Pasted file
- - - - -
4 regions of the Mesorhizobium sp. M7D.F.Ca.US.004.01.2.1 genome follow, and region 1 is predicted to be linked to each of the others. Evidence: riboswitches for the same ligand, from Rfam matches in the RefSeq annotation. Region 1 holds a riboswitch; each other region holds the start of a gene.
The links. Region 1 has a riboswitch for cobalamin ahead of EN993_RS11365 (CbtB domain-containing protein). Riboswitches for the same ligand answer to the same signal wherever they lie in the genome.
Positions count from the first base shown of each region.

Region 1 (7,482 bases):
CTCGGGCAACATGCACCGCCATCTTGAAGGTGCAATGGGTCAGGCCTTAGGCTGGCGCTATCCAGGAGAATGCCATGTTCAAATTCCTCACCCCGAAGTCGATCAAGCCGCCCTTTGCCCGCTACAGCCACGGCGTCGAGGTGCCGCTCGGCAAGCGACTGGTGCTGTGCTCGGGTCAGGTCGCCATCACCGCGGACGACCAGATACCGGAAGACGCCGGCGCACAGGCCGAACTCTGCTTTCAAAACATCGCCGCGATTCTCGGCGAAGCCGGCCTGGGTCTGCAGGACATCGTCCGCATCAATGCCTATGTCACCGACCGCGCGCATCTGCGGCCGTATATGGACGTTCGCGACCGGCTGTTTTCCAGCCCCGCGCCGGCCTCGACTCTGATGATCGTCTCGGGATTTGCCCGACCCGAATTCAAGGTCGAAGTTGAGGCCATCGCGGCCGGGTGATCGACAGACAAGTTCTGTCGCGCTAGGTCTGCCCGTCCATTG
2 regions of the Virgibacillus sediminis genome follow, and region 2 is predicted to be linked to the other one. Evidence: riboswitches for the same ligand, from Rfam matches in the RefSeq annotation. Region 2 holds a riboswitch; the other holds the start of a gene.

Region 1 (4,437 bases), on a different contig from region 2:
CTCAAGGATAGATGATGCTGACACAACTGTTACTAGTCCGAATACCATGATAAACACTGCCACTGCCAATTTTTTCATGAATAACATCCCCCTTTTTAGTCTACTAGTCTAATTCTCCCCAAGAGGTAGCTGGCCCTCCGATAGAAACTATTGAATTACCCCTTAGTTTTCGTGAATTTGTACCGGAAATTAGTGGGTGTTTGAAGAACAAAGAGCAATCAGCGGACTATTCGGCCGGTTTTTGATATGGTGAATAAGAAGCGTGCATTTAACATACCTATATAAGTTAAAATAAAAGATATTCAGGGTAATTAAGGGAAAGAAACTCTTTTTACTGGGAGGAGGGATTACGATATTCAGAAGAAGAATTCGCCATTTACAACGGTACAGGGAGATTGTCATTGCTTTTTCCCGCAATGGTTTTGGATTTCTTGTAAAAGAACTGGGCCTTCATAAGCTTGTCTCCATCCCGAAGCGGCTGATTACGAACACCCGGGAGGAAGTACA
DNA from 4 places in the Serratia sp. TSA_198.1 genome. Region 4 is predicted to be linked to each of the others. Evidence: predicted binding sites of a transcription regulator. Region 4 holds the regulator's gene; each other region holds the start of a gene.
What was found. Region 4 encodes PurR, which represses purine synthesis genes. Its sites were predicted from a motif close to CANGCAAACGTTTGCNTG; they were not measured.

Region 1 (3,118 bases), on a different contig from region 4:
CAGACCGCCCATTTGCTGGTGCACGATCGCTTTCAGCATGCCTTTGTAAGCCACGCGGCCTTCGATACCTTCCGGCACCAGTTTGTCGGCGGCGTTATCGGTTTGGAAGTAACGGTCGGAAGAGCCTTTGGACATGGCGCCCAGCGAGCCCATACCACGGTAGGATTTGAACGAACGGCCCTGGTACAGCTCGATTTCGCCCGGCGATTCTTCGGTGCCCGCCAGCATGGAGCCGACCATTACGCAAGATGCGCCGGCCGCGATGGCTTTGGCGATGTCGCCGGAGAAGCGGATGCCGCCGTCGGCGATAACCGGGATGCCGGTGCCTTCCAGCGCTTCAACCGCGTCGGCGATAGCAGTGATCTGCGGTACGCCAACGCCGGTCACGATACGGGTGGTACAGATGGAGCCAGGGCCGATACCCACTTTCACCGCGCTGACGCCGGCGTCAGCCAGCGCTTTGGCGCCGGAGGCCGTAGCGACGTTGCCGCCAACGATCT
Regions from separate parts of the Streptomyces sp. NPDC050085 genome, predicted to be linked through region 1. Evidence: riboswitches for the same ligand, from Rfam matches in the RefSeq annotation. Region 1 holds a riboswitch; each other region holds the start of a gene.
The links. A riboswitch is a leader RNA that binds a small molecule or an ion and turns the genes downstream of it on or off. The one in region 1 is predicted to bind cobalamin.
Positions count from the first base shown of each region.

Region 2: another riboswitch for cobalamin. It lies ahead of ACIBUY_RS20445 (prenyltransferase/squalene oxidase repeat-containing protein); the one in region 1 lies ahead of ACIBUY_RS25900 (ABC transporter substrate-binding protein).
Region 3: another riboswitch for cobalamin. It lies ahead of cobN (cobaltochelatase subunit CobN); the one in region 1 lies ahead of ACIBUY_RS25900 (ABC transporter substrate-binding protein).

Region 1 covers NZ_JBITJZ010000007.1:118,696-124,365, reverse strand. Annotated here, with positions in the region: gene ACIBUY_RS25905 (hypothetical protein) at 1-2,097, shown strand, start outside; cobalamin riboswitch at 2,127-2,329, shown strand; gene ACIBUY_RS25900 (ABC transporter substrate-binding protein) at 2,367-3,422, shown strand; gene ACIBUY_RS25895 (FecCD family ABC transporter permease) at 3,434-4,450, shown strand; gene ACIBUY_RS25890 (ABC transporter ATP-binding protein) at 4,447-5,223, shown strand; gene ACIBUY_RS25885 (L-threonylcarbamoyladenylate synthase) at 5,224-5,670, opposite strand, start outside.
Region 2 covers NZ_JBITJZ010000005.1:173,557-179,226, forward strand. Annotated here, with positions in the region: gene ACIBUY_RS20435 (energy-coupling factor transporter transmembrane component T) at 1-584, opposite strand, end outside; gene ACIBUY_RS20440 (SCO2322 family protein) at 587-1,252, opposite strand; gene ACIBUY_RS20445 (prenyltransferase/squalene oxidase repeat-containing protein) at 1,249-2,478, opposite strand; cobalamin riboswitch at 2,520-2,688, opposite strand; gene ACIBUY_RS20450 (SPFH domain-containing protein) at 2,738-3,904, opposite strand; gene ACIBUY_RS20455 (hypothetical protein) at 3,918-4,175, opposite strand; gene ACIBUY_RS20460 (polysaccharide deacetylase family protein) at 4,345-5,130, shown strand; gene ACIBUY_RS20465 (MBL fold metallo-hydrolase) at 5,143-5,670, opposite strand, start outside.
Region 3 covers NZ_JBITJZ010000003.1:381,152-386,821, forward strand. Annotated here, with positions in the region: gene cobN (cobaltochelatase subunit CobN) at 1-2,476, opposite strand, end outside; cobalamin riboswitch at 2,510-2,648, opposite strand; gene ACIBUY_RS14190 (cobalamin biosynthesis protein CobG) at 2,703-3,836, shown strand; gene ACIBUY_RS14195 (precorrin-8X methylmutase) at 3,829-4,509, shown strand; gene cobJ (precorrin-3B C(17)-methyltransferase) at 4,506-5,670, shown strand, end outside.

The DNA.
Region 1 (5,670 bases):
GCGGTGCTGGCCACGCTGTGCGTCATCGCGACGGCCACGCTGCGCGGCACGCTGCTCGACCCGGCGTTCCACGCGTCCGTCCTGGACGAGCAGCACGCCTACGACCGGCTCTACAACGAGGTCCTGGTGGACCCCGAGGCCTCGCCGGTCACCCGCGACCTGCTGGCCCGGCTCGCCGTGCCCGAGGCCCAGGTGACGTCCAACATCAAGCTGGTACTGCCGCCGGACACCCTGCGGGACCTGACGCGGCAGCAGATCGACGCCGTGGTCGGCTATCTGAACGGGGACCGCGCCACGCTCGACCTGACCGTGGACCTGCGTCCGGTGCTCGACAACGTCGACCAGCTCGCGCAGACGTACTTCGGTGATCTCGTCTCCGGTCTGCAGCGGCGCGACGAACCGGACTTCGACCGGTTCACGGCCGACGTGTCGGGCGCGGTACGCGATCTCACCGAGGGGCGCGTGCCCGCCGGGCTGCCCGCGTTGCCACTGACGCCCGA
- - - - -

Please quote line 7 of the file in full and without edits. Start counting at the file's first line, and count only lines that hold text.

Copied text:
Region 1 (4,437 bases), on a different contig from region 2: